Further reading guide about "state socialist" countries. Unlike many books on Stalinist societies, these texts emphasise struggles from below:
Aufheben, 'What was the USSR?' Part I: Trotsky and state capitalism; Part II: Russia as a non-mode of production; Part III: Left communism and the Russian revolution; Part IV: Towards a theory of the deformation of value.
An essay on the Soviets published in 1932 by the co-founder of the Spanish POUM, sympathetic to Lenin and critical of the “profound errors committed, after the death of Lenin, by the leadership of the Communist Party”, that characterizes the Soviets as “a system of government that is infinitely more democratic than the freest bourgeois republic”.
The Soviets: Their Origin, Development and Functions – Andreu Nin
The origin and nature of the Soviets
First broadcast in 2006 this documentary examines the influence and importance of Soviet architecture during the Stalin years and its role in codifying the regimes ideology.
Download link http://www.mediafire.com/download.php?5ftjokgtrohyqd8
The following contribution of the Class War Group is neither a chronology of events in Czechoslovakia, 1989, nor a description of them. It is an attempt at a general analysis of the so-called Velvet “Revolution”, which would classify it in the perspective of class struggle, the only perspective, which can provide it with a meaningful context and a meaningful explanation.
On the anniversary of the so-called "Velvet revolution"in Czechoslovakia 1989
It was about 1890, when the anarchist movement was still in its infancy in America. We were just a handful then, young men and women fired by the enthusiams of a sublime ideal, and passionately spreading the new faith among the population of the New York Ghetto. We held our gatherings in an obscure hall in Orchard Street, but we regarded our efforts as highly successful. Every week greater numbers attended our meetings, much interest was manifested in the revolutionary teachings, and vital questions were discussed late into the night, with deep conviction and youthful vision.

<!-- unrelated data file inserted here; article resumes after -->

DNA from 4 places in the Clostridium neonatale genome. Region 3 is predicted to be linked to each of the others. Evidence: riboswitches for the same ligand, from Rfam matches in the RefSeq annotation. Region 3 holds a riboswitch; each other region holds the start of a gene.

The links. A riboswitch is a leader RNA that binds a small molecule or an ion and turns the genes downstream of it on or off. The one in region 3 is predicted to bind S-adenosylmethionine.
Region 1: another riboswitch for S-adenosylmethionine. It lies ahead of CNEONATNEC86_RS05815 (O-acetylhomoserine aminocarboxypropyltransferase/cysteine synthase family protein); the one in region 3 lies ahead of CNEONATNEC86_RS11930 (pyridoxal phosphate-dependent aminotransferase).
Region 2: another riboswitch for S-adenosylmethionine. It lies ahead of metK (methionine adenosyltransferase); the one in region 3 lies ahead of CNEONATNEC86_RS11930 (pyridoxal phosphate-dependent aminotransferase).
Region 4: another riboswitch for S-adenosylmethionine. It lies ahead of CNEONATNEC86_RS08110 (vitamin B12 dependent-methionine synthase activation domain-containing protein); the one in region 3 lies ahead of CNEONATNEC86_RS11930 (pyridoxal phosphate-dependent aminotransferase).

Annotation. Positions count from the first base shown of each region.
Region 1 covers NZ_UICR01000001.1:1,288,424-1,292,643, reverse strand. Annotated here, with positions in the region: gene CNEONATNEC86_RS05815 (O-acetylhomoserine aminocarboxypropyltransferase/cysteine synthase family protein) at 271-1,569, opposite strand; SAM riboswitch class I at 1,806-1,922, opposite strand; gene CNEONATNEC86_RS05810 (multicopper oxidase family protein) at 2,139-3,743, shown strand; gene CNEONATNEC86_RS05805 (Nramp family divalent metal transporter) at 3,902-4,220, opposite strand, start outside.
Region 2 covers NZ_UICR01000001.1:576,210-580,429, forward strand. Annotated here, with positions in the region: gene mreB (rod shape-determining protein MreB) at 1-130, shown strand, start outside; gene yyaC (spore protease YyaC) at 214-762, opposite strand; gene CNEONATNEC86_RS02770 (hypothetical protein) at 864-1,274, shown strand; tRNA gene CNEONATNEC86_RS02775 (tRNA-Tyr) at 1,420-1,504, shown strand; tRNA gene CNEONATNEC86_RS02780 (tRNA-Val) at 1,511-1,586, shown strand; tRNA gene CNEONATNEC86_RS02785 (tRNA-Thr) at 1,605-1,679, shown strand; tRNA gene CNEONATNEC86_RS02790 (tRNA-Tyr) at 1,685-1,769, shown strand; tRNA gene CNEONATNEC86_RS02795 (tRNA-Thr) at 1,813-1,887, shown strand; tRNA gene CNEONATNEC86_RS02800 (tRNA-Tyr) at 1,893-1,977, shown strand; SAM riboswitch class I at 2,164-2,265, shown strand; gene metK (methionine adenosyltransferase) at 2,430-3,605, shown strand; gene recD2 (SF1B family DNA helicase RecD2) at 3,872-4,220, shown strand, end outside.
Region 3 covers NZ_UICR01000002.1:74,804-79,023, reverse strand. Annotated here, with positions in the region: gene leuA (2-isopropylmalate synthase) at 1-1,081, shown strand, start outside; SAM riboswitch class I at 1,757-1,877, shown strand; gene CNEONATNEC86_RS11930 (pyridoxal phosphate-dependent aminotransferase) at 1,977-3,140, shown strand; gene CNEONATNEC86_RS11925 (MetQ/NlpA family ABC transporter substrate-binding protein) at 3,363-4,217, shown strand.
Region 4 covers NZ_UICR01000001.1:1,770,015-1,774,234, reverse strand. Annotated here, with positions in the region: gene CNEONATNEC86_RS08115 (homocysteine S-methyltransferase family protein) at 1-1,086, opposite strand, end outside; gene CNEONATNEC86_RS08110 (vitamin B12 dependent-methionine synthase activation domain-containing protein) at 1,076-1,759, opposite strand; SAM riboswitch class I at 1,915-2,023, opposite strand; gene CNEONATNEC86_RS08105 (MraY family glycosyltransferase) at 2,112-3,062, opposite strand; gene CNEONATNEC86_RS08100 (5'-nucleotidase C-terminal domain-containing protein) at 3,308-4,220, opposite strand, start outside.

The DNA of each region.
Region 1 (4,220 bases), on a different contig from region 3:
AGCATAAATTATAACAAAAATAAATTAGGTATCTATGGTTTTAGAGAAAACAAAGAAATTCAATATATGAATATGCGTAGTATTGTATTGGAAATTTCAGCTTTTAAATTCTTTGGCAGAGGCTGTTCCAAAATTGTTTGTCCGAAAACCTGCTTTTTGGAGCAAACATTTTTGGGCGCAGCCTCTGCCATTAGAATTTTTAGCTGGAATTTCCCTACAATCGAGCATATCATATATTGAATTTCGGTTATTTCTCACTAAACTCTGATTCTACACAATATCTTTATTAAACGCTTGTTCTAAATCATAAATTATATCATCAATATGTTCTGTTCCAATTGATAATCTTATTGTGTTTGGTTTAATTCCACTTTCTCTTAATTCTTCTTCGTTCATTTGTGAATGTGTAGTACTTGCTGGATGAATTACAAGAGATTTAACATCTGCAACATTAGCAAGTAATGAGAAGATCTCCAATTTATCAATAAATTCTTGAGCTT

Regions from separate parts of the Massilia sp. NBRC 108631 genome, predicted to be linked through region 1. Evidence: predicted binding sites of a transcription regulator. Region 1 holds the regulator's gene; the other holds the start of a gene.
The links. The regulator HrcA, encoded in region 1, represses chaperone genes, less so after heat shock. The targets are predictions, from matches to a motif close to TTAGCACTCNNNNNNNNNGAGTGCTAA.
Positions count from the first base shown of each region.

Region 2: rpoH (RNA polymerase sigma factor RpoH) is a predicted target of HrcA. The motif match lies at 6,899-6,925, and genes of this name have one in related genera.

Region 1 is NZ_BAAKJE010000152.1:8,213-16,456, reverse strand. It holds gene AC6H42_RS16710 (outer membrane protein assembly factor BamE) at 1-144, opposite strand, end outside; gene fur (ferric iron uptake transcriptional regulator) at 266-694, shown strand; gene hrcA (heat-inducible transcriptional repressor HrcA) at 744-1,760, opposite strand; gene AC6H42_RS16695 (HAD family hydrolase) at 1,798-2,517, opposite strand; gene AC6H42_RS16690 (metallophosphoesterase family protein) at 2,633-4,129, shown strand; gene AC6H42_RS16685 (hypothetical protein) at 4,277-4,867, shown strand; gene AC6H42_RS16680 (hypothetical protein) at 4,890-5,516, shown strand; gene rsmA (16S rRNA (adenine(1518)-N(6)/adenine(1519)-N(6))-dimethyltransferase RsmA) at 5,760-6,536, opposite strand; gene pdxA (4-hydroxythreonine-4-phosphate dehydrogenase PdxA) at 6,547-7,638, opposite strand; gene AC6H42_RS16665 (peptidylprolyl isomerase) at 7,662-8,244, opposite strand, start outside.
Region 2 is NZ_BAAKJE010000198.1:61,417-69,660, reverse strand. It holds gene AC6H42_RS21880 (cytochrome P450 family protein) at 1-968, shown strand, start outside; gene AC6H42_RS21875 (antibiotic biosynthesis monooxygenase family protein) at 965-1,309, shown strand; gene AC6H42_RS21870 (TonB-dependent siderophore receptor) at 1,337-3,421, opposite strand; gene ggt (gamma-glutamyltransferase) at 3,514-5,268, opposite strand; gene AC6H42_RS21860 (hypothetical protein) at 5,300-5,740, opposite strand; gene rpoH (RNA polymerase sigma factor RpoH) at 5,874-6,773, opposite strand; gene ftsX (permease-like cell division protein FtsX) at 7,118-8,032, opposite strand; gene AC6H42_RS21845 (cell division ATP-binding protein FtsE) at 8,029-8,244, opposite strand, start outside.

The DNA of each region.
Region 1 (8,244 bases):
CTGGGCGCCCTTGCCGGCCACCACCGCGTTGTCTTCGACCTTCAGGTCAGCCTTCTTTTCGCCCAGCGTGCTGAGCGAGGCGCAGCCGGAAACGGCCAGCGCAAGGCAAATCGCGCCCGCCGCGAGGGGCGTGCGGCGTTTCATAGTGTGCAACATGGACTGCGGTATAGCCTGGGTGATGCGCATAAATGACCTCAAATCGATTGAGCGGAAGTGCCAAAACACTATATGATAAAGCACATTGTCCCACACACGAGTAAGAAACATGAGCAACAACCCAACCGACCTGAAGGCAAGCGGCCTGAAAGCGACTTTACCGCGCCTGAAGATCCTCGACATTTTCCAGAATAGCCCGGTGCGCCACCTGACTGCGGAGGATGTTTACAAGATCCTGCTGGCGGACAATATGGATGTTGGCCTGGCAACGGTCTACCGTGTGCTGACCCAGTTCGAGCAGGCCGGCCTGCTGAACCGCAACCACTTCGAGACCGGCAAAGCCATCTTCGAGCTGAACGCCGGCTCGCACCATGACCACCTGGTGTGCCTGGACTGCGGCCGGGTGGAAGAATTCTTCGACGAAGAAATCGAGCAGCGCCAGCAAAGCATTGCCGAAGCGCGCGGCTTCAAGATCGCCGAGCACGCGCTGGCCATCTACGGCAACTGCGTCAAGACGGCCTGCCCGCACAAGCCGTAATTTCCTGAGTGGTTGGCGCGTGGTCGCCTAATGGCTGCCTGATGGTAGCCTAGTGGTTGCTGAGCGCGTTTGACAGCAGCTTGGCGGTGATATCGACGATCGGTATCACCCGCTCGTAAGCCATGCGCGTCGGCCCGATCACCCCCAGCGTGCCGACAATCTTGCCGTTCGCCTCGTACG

To most of us it seemed that capitalism had almost reached the limits of its fiendish possibilities, and that the Social Revolution was not far off. But there were many difficult questions and knotty problems involved in the growing movement, which we ourselves could not solve satisfactorily.
Letter from Emma Goldman and Alex Berkman written to warn workers of the persecution of revolutionaries in Russia by the Bolsheviks, originally published in Freedom in 1922.
We have just received the following letter from our comrades Emma Goldman and Alexander Berkman, who are now stranded in Stockholm. This letter gives us the truth about the terrible persecution of Anarchists in Russia.